- Programmers – also known as timers, they allow you to set the time your heating comes on and goes off. Most modern digital programmers have a screen, which makes it easy to set, but there are some older-style timers whereby you have to move a dial. Some of the latest programmers allow you to set different times for Saturday and Sunday.
- Room thermostats – thermostats are generally installed in the living room or even in a hallway and they work by monitoring the temperature in the house. When it has reached the optimum level you’ve set on the thermostat, it sends a signal to your central heating boiler to switch off the heating, and vice versa. Some of the more modern controls for heating combine programmers and thermostats.
- Thermostatic radiator valves – these valves are fitted to your radiators and allow you to control the temperature in individual rooms. They work by regulating the flow of water that goes through the radiator. For example, the radiator valves in your living room can be set higher than your bedroom.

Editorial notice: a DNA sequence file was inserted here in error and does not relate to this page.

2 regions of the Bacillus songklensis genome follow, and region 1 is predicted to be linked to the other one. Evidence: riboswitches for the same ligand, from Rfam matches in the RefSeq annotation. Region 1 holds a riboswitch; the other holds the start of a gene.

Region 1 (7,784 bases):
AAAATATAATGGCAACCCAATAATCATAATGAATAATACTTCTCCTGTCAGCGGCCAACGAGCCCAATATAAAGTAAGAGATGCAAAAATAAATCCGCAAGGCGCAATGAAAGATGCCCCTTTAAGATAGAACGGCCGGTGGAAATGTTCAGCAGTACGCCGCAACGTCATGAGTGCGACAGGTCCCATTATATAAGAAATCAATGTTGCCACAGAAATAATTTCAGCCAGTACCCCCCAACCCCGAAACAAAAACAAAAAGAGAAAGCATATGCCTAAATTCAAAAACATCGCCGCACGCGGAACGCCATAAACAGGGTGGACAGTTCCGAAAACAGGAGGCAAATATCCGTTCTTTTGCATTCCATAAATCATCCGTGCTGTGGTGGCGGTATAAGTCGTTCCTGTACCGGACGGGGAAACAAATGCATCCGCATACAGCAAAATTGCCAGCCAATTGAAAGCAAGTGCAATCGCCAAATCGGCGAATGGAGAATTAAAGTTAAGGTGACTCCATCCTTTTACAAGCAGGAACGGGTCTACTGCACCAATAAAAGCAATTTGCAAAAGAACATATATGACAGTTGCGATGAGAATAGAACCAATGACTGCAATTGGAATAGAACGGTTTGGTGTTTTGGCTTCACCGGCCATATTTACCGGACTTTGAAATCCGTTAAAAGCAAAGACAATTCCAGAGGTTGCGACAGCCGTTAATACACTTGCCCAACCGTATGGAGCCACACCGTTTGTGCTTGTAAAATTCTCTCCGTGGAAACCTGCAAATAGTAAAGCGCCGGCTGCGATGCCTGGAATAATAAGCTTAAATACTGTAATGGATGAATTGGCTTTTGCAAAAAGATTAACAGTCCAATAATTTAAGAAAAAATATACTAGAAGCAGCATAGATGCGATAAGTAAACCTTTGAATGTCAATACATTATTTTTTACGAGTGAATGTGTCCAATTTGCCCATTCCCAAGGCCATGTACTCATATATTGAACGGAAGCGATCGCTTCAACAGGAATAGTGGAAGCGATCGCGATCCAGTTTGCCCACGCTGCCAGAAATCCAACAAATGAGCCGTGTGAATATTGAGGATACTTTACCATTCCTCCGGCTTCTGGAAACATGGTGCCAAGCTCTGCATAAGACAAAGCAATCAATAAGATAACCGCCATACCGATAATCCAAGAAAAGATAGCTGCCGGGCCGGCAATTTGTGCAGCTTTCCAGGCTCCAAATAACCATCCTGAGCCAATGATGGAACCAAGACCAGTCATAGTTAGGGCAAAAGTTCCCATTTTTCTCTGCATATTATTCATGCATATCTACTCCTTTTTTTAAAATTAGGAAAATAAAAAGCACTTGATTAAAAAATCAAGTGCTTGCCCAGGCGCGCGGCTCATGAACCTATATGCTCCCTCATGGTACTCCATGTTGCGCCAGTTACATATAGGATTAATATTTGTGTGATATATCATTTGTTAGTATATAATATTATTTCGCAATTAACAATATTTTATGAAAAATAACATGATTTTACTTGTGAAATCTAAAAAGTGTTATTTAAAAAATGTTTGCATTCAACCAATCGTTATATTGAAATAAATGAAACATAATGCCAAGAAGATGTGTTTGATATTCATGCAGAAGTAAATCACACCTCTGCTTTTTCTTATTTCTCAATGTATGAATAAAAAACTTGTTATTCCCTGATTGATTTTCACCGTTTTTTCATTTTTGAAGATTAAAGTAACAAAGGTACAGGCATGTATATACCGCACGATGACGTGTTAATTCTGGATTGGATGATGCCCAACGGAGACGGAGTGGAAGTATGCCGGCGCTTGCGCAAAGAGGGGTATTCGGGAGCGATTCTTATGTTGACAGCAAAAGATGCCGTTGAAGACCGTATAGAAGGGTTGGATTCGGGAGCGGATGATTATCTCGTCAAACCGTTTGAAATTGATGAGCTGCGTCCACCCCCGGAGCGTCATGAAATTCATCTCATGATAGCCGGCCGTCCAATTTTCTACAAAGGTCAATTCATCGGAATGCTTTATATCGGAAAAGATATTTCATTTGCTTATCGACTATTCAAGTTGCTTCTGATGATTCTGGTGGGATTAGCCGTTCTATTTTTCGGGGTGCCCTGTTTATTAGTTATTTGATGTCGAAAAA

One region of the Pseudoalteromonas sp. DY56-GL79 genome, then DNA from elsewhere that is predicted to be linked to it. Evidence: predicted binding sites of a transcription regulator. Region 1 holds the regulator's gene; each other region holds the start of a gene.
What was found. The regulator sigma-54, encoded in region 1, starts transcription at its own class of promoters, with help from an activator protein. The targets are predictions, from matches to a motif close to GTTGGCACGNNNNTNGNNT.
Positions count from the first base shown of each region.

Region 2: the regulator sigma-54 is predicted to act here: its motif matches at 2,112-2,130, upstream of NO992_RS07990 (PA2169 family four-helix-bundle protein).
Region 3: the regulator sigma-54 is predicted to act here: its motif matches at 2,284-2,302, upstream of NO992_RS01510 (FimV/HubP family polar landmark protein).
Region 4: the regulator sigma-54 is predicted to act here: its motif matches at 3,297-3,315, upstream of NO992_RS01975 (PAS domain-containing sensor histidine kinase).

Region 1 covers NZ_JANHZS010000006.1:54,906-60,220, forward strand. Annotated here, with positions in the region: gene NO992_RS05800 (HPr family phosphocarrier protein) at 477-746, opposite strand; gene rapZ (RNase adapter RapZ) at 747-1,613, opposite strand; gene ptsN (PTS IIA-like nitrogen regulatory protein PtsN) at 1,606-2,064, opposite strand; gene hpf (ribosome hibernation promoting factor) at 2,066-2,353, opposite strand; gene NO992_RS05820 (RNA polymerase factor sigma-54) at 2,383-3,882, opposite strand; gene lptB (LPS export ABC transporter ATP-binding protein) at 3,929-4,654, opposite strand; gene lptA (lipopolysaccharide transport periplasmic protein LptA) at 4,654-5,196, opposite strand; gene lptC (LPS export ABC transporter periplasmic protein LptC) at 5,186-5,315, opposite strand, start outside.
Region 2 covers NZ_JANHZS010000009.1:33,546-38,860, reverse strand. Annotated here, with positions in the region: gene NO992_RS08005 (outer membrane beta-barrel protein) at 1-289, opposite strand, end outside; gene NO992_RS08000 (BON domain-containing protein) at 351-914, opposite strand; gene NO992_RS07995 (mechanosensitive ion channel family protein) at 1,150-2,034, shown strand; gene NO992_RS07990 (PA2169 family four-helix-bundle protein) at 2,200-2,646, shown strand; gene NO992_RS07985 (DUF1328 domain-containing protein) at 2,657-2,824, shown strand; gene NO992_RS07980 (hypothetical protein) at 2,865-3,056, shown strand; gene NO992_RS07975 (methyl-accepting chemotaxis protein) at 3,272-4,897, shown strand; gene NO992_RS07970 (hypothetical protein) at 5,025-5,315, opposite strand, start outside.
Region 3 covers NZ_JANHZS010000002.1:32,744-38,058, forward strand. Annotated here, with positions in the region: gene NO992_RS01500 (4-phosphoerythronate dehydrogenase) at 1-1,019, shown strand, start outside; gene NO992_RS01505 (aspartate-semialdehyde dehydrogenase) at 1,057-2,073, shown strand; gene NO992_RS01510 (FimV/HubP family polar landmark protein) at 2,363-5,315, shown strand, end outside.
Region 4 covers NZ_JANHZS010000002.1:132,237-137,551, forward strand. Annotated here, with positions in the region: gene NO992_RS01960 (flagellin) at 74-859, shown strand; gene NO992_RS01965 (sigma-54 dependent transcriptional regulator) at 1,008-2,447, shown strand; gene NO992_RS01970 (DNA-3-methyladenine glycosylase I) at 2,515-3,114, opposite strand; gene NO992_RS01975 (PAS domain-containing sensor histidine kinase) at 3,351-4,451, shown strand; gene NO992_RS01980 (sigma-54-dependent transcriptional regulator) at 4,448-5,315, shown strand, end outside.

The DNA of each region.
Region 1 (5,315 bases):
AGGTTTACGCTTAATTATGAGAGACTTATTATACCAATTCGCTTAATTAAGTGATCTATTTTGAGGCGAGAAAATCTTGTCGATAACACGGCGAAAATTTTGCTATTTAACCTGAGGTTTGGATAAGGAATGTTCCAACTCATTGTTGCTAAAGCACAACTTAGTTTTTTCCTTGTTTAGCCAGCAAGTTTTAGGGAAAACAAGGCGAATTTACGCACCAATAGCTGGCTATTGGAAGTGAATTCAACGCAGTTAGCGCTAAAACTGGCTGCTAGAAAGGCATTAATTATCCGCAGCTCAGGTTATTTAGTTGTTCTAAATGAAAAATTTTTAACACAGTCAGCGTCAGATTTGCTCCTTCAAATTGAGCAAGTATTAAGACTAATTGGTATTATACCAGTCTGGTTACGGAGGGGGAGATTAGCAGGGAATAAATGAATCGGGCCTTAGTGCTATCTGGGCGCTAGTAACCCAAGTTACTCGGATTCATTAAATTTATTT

- Smart heating controls – a growing trend are smart heating controls that can be used via smartphones and tablets. The heating provider’s smart app means you can control your heating, and hot water, remotely but you must have internet or 4G connection. The latest heating apps incorporate the most up-to-date technology that will automatically judge when you are close to home and turn on the heating or reduce it as you move away from home. Some apps are highly sensitive and can manage your heating according to the weather forecast, but with the way the weather doesn’t always match the forecast in the UK, maybe that’s not such a good idea!
We’ve come a long way in 50 years; heating our homes has become much easier and more efficient. There are so many great ways to save energy and reduce our impact on the climate. What’s even better, we can also save money on our annual heating bills.